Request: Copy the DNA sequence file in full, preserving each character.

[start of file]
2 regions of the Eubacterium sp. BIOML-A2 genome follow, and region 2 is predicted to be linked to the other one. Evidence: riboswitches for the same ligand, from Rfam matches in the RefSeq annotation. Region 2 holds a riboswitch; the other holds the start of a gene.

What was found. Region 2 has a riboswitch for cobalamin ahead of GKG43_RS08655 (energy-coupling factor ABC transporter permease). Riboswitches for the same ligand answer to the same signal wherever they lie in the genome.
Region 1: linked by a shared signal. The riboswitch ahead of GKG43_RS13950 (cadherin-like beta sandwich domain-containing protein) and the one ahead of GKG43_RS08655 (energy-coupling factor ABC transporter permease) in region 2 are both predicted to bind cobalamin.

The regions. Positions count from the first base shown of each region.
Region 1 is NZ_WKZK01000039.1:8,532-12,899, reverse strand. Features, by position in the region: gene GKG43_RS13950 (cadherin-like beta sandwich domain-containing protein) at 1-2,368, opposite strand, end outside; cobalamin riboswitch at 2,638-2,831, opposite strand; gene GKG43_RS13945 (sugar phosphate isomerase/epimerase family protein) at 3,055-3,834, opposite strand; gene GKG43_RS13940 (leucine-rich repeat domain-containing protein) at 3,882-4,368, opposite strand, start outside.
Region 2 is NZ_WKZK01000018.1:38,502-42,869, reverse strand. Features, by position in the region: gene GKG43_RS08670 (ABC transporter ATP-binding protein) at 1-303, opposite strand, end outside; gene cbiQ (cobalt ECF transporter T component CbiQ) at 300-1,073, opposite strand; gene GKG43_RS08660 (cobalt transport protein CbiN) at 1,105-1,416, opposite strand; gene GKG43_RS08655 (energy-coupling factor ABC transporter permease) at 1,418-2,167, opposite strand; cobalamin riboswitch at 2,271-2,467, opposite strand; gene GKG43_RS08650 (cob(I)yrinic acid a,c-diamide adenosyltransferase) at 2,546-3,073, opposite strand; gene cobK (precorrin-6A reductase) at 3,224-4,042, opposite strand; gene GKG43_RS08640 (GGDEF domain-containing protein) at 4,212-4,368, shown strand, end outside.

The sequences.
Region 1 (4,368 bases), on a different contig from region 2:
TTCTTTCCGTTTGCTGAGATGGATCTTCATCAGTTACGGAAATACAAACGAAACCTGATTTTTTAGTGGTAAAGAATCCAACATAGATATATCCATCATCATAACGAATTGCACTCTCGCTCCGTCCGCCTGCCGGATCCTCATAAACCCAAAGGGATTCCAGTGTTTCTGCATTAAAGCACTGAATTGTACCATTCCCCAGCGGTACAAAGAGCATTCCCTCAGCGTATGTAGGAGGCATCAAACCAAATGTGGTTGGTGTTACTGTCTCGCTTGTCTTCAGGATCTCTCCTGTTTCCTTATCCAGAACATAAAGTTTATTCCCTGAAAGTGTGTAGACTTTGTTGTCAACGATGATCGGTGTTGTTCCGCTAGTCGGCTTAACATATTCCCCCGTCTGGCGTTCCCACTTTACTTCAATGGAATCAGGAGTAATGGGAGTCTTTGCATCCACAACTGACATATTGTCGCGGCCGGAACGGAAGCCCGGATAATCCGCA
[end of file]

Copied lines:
2 regions of the Eubacterium sp. BIOML-A2 genome follow, and region 2 is predicted to be linked to the other one. Evidence: riboswitches for the same ligand, from Rfam matches in the RefSeq annotation. Region 2 holds a riboswitch; the other holds the start of a gene.

What was found. Region 2 has a riboswitch for cobalamin ahead of GKG43_RS08655 (energy-coupling factor ABC transporter permease). Riboswitches for the same ligand answer to the same signal wherever they lie in the genome.
Region 1: linked by a shared signal. The riboswitch ahead of GKG43_RS13950 (cadherin-like beta sandwich domain-containing protein) and the one ahead of GKG43_RS08655 (energy-coupling factor ABC transporter permease) in region 2 are both predicted to bind cobalamin.

The regions. Positions count from the first base shown of each region.
Region 1 is NZ_WKZK01000039.1:8,532-12,899, reverse strand. Features, by position in the region: gene GKG43_RS13950 (cadherin-like beta sandwich domain-containing protein) at 1-2,368, opposite strand, end outside; cobalamin riboswitch at 2,638-2,831, opposite strand; gene GKG43_RS13945 (sugar phosphate isomerase/epimerase family protein) at 3,055-3,834, opposite strand; gene GKG43_RS13940 (leucine-rich repeat domain-containing protein) at 3,882-4,368, opposite strand, start outside.
Region 2 is NZ_WKZK01000018.1:38,502-42,869, reverse strand. Features, by position in the region: gene GKG43_RS08670 (ABC transporter ATP-binding protein) at 1-303, opposite strand, end outside; gene cbiQ (cobalt ECF transporter T component CbiQ) at 300-1,073, opposite strand; gene GKG43_RS08660 (cobalt transport protein CbiN) at 1,105-1,416, opposite strand; gene GKG43_RS08655 (energy-coupling factor ABC transporter permease) at 1,418-2,167, opposite strand; cobalamin riboswitch at 2,271-2,467, opposite strand; gene GKG43_RS08650 (cob(I)yrinic acid a,c-diamide adenosyltransferase) at 2,546-3,073, opposite strand; gene cobK (precorrin-6A reductase) at 3,224-4,042, opposite strand; gene GKG43_RS08640 (GGDEF domain-containing protein) at 4,212-4,368, shown strand, end outside.

The sequences.
Region 1 (4,368 bases), on a different contig from region 2:
TTCTTTCCGTTTGCTGAGATGGATCTTCATCAGTTACGGAAATACAAACGAAACCTGATTTTTTAGTGGTAAAGAATCCAACATAGATATATCCATCATCATAACGAATTGCACTCTCGCTCCGTCCGCCTGCCGGATCCTCATAAACCCAAAGGGATTCCAGTGTTTCTGCATTAAAGCACTGAATTGTACCATTCCCCAGCGGTACAAAGAGCATTCCCTCAGCGTATGTAGGAGGCATCAAACCAAATGTGGTTGGTGTTACTGTCTCGCTTGTCTTCAGGATCTCTCCTGTTTCCTTATCCAGAACATAAAGTTTATTCCCTGAAAGTGTGTAGACTTTGTTGTCAACGATGATCGGTGTTGTTCCGCTAGTCGGCTTAACATATTCCCCCGTCTGGCGTTCCCACTTTACTTCAATGGAATCAGGAGTAATGGGAGTCTTTGCATCCACAACTGACATATTGTCGCGGCCGGAACGGAAGCCCGGATAATCCGCA